Texas' Global Warming Solutions: A Study for World Wildlife Fund
This report outlined and evaluated a plan through which the United States could reduce its annual carbon-dioxide emissions by about 654 million metric tons of carbon (MtC) by 2010, 36 percent below businesses-usual projections for that year. This brings 2010 emissions to 14 percent below 1990 emissions, thereby exceeding the reductions required under the Kyoto Protocol of the United Nations Framework Convention on Climate Change (UNFCCC). The study also found that these reductions could be obtained with net economic savings, almost 900,000 net additional jobs, and significant decreases in pollutant emissions that damage the environment, and are harmful to human health, especially of children and elderly. digital.library.unt.edu/ark:/67531/metadc226641/
Third Biennial Report of the Climate Neutral Working Group
In accordance with the directives outlined in Executive Order #14-03, this Third Biennial Report of the Climate Neutral Working Group (CNWG) provides an update regarding: The state of the science of responding to climate change; Efforts to meet the goals of the Executive Order; Future planned steps and their anticipated impacts, expected challenges, and opportunities; Opportunities to initiate a statewide voluntary greenhouse gas emissions registry; The feasibility of a carbon emissions cap and trading program. Also summarized within this report are a number of related ongoing efforts within state government that will facilitate an expanded and coordinated campaign to reduce greenhouse gas (GHG) emissions. Recommended actions for continued GHG emissions reductions are presented in this report to be considered for implementation during 2009 – 2010 by Vermont State Government. digital.library.unt.edu/ark:/67531/metadc226607/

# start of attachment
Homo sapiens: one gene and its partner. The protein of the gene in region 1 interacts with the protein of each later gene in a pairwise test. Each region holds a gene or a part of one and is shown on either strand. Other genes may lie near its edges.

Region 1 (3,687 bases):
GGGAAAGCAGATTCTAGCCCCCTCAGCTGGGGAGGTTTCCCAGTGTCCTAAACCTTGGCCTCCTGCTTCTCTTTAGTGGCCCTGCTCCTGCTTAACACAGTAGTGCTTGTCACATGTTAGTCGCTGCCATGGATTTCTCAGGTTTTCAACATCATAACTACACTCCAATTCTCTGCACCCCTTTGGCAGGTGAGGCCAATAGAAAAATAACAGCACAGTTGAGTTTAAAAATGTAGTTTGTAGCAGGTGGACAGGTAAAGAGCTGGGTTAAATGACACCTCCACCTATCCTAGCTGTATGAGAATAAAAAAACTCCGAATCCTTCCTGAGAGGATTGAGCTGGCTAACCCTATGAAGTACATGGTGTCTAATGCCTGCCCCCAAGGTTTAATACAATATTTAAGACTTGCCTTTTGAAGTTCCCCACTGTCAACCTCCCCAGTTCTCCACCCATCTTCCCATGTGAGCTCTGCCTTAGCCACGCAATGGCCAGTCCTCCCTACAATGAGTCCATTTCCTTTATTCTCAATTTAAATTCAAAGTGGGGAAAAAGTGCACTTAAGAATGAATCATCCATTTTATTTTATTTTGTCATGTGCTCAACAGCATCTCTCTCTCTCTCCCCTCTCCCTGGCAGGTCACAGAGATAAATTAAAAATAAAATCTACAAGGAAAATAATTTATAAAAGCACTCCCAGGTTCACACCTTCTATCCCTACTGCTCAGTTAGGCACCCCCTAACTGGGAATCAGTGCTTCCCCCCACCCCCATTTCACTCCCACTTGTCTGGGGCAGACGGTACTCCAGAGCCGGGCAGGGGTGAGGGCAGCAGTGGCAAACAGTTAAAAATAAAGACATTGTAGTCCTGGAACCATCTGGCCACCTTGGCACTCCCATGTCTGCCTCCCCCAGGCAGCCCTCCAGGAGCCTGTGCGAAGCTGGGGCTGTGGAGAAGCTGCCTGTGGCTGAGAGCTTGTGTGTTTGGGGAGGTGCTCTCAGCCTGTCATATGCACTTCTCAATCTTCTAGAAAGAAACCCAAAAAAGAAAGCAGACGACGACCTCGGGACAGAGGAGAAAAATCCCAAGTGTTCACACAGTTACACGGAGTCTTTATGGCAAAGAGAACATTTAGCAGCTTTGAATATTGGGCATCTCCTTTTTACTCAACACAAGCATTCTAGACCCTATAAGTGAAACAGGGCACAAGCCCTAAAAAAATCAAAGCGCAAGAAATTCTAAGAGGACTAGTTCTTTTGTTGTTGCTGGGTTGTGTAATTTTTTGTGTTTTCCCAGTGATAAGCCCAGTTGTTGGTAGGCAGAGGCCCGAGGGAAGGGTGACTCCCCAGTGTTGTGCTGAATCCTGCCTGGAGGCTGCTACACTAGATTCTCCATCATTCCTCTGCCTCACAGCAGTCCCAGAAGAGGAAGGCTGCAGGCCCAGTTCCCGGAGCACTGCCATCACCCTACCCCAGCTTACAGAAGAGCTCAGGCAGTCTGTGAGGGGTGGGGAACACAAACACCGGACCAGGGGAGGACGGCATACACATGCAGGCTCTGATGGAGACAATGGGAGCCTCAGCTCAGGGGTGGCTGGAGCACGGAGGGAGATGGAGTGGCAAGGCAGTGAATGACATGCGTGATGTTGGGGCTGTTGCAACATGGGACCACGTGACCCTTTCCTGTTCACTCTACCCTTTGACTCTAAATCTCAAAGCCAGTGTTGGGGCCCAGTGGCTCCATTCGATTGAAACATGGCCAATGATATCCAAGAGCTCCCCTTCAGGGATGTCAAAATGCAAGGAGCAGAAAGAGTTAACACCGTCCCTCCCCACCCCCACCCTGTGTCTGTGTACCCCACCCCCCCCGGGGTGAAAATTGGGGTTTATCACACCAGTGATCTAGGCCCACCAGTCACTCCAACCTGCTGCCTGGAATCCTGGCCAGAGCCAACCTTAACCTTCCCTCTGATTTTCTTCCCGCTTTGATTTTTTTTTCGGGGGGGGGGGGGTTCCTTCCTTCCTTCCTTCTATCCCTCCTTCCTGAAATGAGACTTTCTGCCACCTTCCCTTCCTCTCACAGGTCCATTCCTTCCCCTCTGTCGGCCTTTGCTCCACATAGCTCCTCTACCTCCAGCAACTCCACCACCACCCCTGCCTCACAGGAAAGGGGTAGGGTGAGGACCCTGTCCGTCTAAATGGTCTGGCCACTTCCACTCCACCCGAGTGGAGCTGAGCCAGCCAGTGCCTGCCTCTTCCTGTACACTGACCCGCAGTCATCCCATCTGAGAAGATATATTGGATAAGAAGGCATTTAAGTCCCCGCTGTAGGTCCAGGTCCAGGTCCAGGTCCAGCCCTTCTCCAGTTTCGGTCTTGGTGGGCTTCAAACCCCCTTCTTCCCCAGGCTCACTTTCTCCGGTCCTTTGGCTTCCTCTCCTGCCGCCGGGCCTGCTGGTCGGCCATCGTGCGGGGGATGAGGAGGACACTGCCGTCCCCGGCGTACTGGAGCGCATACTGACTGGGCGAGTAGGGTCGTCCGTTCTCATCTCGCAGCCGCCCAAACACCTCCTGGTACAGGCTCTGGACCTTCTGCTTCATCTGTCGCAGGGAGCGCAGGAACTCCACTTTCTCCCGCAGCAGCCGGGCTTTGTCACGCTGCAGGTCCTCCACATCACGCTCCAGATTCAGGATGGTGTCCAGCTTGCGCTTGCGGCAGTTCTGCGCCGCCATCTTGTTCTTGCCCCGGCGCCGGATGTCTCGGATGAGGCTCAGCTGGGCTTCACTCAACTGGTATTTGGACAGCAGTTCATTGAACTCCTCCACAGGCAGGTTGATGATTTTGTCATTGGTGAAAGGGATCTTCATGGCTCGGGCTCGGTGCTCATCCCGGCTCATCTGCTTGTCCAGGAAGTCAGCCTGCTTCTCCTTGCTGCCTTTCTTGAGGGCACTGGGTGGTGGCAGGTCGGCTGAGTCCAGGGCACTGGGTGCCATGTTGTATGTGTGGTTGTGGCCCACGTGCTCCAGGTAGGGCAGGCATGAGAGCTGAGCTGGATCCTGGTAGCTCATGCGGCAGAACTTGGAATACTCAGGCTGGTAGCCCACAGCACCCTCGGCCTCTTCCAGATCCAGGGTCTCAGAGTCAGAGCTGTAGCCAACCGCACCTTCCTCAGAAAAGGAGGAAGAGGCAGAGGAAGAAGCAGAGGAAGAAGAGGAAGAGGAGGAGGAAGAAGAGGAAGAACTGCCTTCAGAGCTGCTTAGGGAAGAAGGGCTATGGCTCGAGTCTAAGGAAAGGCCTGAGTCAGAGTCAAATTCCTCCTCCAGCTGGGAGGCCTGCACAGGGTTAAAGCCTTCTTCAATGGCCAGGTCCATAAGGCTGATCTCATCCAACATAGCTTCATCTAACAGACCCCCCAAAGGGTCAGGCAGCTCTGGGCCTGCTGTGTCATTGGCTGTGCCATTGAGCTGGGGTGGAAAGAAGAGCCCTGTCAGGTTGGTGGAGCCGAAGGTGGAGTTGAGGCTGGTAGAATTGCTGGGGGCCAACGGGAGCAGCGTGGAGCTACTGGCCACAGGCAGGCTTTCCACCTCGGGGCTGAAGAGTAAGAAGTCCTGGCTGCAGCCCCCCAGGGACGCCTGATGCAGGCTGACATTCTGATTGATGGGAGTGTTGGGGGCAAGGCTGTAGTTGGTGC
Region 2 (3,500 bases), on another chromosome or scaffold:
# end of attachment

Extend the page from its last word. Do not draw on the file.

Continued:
Thresholds of Climate Change in Ecosystems
This Report (SAP 4.2) focuses on the thresholds of Climate Change in Ecosystems. As defined in this Synthesis and Assessment Report, 'an ecological threshold is the point at which there is an abrupt change in an ecosystem quality, property, or phenomenon, or where small changes in one or more external conditions produce large and persistent responses in an ecosystem'.Ecological thresholds occur when external factors, positive feedbacks, or nonlinear instabilities in a system cause changes to propagate in a domino-like fashion that is potentially irreversible. This report reviews threshold changes in North American ecosystems that are potentially induced by climatic change and addresses the significant challenges these threshold crossings impose on resource and land managers. Sudden changes to ecosystems and the goods and services they provide are not well understood, but they are extremely important if natural resource managers are to succeed in developing adaptation strategies in a changing world. The report provides an overview of what is known about ecological thresholds and where they are likely to occur. It also identifies those areas where research is most needed to improve knowledge and understand the uncertainties regarding them. The report suggests a suite of potential actions that land and resource managers could use to improve the likelihood of success for the resources they manage, even under conditions of incomplete understanding of what drives thresholds of change and when changes will occur. digital.library.unt.edu/ark:/67531/metadc12029/
Ting and the Possible Futures
This is a children's book where the characters build a time machine that lets them visit alternate futures based on the decisions they make in the present. The story provides a glimpse of a post-apocalyptic dystopia as a result of severe global climate change, as well as a future utopian ideal that comes as a result of implementing massive changes to land use and food and energy production. digital.library.unt.edu/ark:/67531/metadc28542/
Towards an Analytical Capacity in Costing of Abatement Options for Forestry and Agricultural Carbon Sinks
This document is part of Technical Report (ref: EUR 21758 EN) from the Joint Research Centre and presents part of the modelling work conducted by DG JRC/IPTS as a contribution to the DG ENV Communication on post-2012 climate policy analysis (June 2005). The analysis with the POLES and GEM-E3 models show that the costs of abatement policies, both in marginal terms and total terms, can be significantly reduced if emissions trading and project based mechanisms are used. digital.library.unt.edu/ark:/67531/metadc29360/
Towards New Scenarios for Analysis of Emissions, Climate Change, Impacts, and Response Strategies